Colorado Avalanche Player Grade: John Mitchell

Apr 3, 2016; Denver, CO, USA; Colorado Avalanche center John Mitchell (7) controls the puck in the first period against the St. Louis Blues at the Pepsi Center. The Blues defeated the Avalanche 5-1. Mandatory Credit: Isaiah J. Downing-USA TODAY Sports
Apr 3, 2016; Denver, CO, USA; Colorado Avalanche center John Mitchell (7) controls the puck in the first period against the St. Louis Blues at the Pepsi Center. The Blues defeated the Avalanche 5-1. Mandatory Credit: Isaiah J. Downing-USA TODAY Sports /

Time for Colorado Avalanche center John “The Doctor” Mitchell’s player grade, by (possibly, but unlikely) your favorite writer.

Early in my tenure as a writer here there was a miscommunication between myself and my great editor. I had written an article about John Mitchell and how I had unexpectedly came to love his play. Because I am a smart ass I decided to name the article “Dr. John Mitchell, or How I Came To Love a 4th Line Center”- a play off the famous movie “Dr. Strangelove.” The premise being I had unexpectedly come to love a 4th line center and trust him more then many of the skilled forwards the Avalanche possess.

However, apparently long parodies of 50-year-old comedies aren’t good titles, and a miscommunication led my editor to believe I was bestowing John Mitchell the moniker “The Doctor” because of his smart play. Which was partly true, but I just felt like now would be a good time to clear the air on that. Because as smart and solid as Mitchell was at the beginning of the year, boy did he piss me off throughout the season.

The Grading Process

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I’m going to break with website tradition and start with my subjective review of Johnny and then post his stats for two reasons: A. I’m a bad-ass with a reputation to maintain, and B. Stats can be very deceiving. Especially plus/minus, hits, and blocked shots, because in reality a player can have very little control over those.

So we start with my subjective review of John Mitchell. First his role on the team: everything.

Mitchell played on the 4th line at times this year and the first line on times this year. He appeared on the PK often, and the power play occasionally.  I tend to think of him as a less skilled Ryan O’Reilly or Paul Statsny; he’s by far the closest thing the Colorado Avalanche have to a lock down center (now that they’ve lost O’Reilly and Statsny).

He’s an effort player with a surprisingly deadly wrist shot if he finds himself in a good scoring position to use it, but struggles to get the puck in the scoring position often. His hands are a little above average, as well as his passing. Overall I would say he’s a league average 2nd or 3rd line center.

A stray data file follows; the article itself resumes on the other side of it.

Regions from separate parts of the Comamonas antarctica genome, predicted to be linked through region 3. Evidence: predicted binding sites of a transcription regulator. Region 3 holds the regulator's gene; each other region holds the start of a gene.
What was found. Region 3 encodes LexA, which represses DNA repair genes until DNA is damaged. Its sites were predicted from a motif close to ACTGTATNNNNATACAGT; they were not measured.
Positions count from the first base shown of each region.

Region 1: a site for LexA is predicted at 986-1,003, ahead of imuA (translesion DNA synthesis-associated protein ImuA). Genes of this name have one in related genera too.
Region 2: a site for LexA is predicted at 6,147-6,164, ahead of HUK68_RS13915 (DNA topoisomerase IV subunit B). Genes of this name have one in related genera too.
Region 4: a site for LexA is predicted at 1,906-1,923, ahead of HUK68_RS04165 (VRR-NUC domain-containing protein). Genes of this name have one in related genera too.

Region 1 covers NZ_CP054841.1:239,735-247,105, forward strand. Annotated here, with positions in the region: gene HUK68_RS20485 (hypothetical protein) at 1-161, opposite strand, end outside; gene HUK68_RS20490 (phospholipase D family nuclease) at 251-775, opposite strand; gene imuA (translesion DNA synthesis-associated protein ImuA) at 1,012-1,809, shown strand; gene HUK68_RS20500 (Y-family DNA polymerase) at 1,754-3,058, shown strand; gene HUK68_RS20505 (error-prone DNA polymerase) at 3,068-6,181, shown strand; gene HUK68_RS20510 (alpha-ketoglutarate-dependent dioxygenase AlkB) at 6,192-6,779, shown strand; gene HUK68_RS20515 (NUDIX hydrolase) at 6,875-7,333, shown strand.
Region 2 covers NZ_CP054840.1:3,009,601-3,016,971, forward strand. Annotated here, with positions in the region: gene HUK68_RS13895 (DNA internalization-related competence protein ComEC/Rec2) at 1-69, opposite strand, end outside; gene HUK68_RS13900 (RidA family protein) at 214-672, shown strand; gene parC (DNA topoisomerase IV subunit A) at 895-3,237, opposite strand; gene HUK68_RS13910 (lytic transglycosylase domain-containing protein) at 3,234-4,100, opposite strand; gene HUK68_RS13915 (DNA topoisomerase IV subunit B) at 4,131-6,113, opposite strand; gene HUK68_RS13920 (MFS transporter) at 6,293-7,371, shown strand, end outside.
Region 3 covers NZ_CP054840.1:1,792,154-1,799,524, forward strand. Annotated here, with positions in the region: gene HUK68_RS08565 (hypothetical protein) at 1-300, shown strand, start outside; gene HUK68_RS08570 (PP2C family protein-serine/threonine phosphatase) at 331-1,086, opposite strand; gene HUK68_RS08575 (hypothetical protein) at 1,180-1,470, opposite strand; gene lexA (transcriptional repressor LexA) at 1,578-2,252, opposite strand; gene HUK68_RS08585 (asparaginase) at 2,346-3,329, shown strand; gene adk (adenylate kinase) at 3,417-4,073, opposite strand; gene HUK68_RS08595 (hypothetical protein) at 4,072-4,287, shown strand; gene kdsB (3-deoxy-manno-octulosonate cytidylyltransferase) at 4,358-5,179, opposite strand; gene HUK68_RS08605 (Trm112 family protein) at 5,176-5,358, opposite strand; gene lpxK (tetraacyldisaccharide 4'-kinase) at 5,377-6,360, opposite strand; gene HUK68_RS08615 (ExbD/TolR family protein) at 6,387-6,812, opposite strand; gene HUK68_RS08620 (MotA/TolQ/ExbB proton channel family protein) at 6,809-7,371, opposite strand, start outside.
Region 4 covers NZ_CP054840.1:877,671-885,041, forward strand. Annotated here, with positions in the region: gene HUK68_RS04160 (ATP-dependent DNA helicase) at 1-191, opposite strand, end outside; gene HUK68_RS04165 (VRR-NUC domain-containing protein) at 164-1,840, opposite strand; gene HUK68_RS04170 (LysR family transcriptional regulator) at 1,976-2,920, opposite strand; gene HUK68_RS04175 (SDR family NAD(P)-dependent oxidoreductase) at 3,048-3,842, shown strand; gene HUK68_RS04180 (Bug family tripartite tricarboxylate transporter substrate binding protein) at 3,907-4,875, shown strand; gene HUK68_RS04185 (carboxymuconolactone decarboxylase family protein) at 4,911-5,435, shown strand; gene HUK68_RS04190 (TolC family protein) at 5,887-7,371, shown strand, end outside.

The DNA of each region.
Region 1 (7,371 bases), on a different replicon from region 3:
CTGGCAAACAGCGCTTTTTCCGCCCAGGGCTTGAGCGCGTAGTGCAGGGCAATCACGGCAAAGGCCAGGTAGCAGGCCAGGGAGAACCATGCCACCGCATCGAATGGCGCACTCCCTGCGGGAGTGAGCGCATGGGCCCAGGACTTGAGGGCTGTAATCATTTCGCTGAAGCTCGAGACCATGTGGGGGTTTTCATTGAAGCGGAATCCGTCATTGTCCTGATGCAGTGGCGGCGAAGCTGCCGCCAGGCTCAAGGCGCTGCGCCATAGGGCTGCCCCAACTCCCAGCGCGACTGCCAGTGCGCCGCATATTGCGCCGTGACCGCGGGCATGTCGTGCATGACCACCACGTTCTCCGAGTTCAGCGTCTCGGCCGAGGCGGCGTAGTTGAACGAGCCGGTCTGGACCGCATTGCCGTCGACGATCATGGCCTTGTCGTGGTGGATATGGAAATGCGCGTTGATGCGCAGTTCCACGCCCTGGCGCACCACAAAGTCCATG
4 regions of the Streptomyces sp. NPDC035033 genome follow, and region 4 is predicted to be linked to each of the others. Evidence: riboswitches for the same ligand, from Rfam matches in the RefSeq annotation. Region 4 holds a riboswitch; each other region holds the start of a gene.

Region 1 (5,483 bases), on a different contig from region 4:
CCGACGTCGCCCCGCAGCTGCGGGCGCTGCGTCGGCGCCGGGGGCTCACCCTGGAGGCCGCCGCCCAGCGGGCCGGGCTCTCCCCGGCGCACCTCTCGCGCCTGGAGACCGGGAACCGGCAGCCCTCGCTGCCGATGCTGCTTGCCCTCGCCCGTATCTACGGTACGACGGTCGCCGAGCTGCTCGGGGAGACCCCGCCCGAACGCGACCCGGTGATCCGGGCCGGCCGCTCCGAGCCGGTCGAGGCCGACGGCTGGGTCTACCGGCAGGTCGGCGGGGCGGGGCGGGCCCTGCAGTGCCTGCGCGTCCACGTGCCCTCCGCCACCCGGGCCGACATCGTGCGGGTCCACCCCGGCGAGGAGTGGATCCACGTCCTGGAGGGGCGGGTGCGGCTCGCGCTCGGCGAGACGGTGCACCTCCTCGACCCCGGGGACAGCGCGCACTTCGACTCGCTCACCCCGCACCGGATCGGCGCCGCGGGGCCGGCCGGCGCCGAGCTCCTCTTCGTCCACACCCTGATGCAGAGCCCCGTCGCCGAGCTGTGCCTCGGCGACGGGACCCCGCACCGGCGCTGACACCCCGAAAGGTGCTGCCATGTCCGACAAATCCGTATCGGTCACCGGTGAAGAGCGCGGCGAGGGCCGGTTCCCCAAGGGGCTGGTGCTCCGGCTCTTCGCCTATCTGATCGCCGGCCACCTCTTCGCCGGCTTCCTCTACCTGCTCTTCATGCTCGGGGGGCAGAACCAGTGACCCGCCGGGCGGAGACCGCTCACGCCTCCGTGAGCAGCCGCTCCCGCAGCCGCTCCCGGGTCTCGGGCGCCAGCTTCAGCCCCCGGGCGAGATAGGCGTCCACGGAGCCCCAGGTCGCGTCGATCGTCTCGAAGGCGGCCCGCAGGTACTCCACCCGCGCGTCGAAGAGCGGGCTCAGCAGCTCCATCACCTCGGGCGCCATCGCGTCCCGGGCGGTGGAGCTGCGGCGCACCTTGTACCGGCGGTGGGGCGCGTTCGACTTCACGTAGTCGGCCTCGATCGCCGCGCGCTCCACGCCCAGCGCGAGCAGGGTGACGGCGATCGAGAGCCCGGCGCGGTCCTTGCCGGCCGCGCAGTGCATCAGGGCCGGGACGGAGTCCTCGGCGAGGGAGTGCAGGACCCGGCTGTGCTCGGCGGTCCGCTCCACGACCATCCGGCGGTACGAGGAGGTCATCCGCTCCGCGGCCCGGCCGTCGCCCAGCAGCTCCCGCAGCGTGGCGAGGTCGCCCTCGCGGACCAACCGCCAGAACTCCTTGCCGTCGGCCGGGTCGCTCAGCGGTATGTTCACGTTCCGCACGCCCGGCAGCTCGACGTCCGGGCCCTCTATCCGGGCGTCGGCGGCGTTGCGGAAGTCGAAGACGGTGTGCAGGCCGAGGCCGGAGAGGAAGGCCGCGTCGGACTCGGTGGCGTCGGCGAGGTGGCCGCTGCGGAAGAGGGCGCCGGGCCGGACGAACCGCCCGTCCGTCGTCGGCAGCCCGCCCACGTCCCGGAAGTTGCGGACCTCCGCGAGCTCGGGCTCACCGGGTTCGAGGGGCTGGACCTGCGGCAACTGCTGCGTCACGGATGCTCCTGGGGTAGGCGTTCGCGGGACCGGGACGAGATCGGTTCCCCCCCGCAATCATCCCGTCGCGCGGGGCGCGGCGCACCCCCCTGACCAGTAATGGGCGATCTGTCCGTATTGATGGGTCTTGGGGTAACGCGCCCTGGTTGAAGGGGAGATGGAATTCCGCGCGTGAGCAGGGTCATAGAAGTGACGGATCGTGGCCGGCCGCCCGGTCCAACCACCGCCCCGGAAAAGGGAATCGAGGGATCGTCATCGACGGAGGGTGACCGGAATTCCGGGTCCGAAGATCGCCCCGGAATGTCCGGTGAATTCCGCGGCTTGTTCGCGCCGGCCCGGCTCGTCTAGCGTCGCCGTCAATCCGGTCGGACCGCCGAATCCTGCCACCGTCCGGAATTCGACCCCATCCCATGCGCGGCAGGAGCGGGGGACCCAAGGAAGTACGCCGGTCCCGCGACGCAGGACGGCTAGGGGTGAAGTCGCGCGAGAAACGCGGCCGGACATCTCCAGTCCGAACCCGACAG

And for the most part I like having him on the ice, but for some reason he made some incredibly boneheaded decisions during the year. He pretty much single handedly cost the Avalanche one OT game by taking two ridiculously long shifts for 3 on 3 hockey, only to do the same thing in the next OT game the Avs were in.

At the same time, his effort seemed to fade at time during the year, and as much as I like Mitchell when he’s playing his game, I absolutely hate him when he’s lazy.

Stats Time


PlayedGoalsAssistsPointsGoal % of PointsAssist % of Points 71 10 11 21 47.6% 52.4%Even Strength Goal %PP Goal %SOGShooting %Even Strength Assist %PP Assist % 90%0 101 9.9% 90.9% 9.1% 

Take AwaysGive AwaysTurnover +/-BlocksHitsTOI per Game 33 17 16 65 85 15:24

In addition to these statistics, I would like to also input that John Mitchell played most of his ice time with Cody McLeod and Jack Skille as his wings, so he wasn’t exactly set up for offensive success. Also this season he recorded his lowest power play ice time per game through out his entire career at just over 30 seconds a game.

Next: Duchene Unlikely To Be Traded

Grade: C+

I truly believe John Mitchell can be a major factor for the Colorado Avalanche (major positive factor); however he was not truly given the chance to show his offensive prowess this season. He spent most the year with 4th line forwards and spent very little time on the PK.

At the same time he failed to bring his best to the table every night, like most of the Avs, and his bad decision making in crucial times was just awful.

John Mitchell is very underrated, but unless he can find his game soon we may have to revoke his practitioner’s license.

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The Future

I will admit I cannot readily see the future — I’d be a much better gambler if I could, and this especially true in John Mitchell’s case. Roy played Mitchell mostly on the 4th line and limited his power play time, which I think wasted some of his offensive abilities. Yet Roy also started numerous OT’s with Mitchell on the ice — I don’t get the logic there.

Regardless, Mitchell is locked up for one more year at 1.8 million and his future probably largely hinges on how he plays this season. Grinding 4th liners aren’t that hard to find, but solid two way centers are. If Mitchell can prove he can be a consistent contribute at both ends of the ice expect him to get an extension. However if he continues with his streaky play we might only be seeing the goatee for one more season.